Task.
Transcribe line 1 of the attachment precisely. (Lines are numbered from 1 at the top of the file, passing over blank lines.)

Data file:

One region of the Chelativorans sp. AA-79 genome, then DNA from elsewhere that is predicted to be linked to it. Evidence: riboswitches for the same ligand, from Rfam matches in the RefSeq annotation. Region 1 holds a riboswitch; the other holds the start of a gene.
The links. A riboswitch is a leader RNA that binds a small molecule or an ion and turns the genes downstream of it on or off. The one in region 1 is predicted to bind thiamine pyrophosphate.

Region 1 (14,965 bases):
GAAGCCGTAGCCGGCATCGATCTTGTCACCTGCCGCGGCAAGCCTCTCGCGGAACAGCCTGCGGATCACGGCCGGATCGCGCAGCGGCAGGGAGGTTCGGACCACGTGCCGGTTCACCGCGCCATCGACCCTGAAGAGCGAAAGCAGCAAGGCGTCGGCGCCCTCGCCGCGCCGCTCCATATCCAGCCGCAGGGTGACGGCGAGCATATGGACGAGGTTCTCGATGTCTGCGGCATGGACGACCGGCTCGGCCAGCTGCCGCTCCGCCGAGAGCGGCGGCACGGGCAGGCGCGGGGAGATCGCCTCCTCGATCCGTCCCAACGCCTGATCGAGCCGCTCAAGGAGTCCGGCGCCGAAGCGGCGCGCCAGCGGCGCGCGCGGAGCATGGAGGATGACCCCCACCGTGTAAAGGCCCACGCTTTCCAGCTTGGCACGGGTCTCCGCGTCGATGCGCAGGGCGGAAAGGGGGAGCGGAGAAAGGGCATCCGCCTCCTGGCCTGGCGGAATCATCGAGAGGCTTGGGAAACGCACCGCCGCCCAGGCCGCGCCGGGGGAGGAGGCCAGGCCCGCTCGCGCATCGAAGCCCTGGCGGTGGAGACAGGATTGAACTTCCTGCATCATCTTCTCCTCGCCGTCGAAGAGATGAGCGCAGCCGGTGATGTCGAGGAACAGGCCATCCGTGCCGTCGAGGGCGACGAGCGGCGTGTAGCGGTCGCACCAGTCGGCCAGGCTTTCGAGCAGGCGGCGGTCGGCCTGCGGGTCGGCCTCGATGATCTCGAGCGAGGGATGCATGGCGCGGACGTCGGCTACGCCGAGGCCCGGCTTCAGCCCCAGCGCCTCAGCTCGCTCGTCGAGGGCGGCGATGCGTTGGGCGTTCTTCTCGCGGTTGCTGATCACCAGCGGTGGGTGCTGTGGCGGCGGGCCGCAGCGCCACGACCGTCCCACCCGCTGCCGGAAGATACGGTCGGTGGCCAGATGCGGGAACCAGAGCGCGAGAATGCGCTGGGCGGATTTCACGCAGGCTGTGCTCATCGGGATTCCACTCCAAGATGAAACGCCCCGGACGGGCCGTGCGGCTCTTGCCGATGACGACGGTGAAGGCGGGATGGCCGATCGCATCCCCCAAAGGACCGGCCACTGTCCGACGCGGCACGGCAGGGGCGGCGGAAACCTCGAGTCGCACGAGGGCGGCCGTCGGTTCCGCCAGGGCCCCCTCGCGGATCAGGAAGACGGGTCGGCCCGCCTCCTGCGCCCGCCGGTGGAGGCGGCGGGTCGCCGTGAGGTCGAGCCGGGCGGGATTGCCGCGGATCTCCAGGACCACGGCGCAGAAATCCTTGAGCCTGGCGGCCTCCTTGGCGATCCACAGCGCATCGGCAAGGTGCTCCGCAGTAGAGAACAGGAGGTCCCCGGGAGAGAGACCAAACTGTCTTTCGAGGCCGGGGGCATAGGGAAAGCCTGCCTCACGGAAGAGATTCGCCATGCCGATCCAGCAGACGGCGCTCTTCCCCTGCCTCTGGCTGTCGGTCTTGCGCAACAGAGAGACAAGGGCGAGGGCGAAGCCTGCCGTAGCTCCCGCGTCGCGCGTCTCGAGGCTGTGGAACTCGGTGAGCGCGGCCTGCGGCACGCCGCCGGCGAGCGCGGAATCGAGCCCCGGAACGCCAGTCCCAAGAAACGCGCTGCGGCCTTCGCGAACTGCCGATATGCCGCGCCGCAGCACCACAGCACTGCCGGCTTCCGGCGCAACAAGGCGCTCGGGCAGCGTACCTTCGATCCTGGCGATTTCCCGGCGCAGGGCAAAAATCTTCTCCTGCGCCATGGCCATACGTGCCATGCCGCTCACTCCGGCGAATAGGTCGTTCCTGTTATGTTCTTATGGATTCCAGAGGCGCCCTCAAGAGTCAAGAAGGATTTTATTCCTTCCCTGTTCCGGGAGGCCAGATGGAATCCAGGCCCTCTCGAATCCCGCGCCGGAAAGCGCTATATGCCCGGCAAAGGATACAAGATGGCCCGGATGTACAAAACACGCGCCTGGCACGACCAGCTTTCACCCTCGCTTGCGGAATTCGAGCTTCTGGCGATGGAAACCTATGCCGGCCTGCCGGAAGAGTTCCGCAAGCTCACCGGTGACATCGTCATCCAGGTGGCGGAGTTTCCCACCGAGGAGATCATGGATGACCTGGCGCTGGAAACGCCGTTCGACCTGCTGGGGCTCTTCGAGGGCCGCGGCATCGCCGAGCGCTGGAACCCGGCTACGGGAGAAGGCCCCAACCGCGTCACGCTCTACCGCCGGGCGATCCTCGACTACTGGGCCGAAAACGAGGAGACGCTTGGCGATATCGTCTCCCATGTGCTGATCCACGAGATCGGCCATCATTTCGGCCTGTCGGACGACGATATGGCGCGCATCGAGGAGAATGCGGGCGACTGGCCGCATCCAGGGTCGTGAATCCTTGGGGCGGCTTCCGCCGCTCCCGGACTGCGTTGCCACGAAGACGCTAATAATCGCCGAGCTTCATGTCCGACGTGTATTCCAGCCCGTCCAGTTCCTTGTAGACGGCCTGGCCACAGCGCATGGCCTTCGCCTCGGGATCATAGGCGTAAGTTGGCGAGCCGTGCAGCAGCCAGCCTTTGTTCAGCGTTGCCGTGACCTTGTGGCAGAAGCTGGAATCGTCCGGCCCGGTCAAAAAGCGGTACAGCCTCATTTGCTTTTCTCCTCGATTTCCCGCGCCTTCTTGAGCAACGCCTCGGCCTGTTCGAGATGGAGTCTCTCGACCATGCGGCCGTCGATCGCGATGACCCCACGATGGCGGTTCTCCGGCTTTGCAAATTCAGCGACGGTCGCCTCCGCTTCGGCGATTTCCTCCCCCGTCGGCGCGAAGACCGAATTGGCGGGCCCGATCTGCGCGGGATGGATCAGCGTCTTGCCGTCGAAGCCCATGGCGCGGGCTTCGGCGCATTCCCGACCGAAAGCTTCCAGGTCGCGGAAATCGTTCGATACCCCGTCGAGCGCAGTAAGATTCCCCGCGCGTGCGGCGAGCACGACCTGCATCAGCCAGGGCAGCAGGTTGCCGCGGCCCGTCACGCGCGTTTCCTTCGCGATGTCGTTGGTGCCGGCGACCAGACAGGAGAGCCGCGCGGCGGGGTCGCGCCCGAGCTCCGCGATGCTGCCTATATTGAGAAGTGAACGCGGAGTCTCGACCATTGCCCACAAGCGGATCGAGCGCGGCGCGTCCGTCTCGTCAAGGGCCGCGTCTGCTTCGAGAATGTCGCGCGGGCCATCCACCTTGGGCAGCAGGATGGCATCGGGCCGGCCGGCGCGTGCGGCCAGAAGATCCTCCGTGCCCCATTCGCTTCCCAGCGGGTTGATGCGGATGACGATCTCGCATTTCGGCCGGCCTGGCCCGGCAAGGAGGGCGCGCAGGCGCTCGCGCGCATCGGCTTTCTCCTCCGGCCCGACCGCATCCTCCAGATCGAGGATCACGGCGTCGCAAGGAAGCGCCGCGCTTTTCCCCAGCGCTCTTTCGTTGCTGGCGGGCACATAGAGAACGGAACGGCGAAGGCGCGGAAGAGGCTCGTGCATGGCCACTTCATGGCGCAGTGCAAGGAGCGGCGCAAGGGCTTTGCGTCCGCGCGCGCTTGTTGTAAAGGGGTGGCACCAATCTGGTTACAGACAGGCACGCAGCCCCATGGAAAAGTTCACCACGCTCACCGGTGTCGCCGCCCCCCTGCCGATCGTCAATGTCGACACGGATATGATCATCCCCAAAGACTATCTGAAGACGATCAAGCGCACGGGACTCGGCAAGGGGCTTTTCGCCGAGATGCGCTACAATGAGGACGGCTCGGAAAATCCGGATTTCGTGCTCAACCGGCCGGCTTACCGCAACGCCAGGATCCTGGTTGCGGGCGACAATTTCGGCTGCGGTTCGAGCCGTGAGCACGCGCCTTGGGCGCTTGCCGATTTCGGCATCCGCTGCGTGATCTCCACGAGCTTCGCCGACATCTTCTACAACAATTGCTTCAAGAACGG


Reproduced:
One region of the Chelativorans sp. AA-79 genome, then DNA from elsewhere that is predicted to be linked to it. Evidence: riboswitches for the same ligand, from Rfam matches in the RefSeq annotation. Region 1 holds a riboswitch; the other holds the start of a gene.